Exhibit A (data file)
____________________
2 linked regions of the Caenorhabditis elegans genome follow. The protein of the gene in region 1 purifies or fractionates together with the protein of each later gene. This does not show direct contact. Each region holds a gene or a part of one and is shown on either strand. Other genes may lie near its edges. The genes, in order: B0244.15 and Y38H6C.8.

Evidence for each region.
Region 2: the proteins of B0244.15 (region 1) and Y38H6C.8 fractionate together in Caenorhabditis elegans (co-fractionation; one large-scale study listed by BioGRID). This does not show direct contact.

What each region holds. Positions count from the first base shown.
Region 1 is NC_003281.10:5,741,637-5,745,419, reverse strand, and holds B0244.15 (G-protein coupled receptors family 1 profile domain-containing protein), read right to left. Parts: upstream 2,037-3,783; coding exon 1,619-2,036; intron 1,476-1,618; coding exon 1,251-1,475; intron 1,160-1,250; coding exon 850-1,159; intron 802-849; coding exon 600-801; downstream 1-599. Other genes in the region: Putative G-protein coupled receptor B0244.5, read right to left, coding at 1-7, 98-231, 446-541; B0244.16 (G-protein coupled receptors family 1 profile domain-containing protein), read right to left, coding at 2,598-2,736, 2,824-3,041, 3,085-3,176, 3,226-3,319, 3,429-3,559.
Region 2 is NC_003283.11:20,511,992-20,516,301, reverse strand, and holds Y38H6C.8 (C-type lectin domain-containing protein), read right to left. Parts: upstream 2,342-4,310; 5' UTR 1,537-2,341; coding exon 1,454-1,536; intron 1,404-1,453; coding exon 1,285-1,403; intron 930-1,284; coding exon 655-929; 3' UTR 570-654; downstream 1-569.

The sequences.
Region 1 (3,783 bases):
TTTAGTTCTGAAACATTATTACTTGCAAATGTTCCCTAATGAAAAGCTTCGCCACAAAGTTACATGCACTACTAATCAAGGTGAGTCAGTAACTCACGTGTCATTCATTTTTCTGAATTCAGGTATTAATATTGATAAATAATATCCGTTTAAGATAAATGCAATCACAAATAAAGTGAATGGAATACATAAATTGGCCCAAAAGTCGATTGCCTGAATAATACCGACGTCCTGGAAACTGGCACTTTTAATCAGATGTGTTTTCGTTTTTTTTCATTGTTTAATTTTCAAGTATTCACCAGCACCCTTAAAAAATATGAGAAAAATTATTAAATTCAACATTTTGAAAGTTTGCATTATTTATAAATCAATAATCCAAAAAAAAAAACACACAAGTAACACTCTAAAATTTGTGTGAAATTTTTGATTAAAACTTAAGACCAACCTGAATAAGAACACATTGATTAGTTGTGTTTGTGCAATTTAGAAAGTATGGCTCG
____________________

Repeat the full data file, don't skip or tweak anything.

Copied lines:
2 linked regions of the Caenorhabditis elegans genome follow. The protein of the gene in region 1 purifies or fractionates together with the protein of each later gene. This does not show direct contact. Each region holds a gene or a part of one and is shown on either strand. Other genes may lie near its edges. The genes, in order: B0244.15 and Y38H6C.8.

Evidence for each region.
Region 2: the proteins of B0244.15 (region 1) and Y38H6C.8 fractionate together in Caenorhabditis elegans (co-fractionation; one large-scale study listed by BioGRID). This does not show direct contact.

What each region holds. Positions count from the first base shown.
Region 1 is NC_003281.10:5,741,637-5,745,419, reverse strand, and holds B0244.15 (G-protein coupled receptors family 1 profile domain-containing protein), read right to left. Parts: upstream 2,037-3,783; coding exon 1,619-2,036; intron 1,476-1,618; coding exon 1,251-1,475; intron 1,160-1,250; coding exon 850-1,159; intron 802-849; coding exon 600-801; downstream 1-599. Other genes in the region: Putative G-protein coupled receptor B0244.5, read right to left, coding at 1-7, 98-231, 446-541; B0244.16 (G-protein coupled receptors family 1 profile domain-containing protein), read right to left, coding at 2,598-2,736, 2,824-3,041, 3,085-3,176, 3,226-3,319, 3,429-3,559.
Region 2 is NC_003283.11:20,511,992-20,516,301, reverse strand, and holds Y38H6C.8 (C-type lectin domain-containing protein), read right to left. Parts: upstream 2,342-4,310; 5' UTR 1,537-2,341; coding exon 1,454-1,536; intron 1,404-1,453; coding exon 1,285-1,403; intron 930-1,284; coding exon 655-929; 3' UTR 570-654; downstream 1-569.

The sequences.
Region 1 (3,783 bases):
TTTAGTTCTGAAACATTATTACTTGCAAATGTTCCCTAATGAAAAGCTTCGCCACAAAGTTACATGCACTACTAATCAAGGTGAGTCAGTAACTCACGTGTCATTCATTTTTCTGAATTCAGGTATTAATATTGATAAATAATATCCGTTTAAGATAAATGCAATCACAAATAAAGTGAATGGAATACATAAATTGGCCCAAAAGTCGATTGCCTGAATAATACCGACGTCCTGGAAACTGGCACTTTTAATCAGATGTGTTTTCGTTTTTTTTCATTGTTTAATTTTCAAGTATTCACCAGCACCCTTAAAAAATATGAGAAAAATTATTAAATTCAACATTTTGAAAGTTTGCATTATTTATAAATCAATAATCCAAAAAAAAAAACACACAAGTAACACTCTAAAATTTGTGTGAAATTTTTGATTAAAACTTAAGACCAACCTGAATAAGAACACATTGATTAGTTGTGTTTGTGCAATTTAGAAAGTATGGCTCG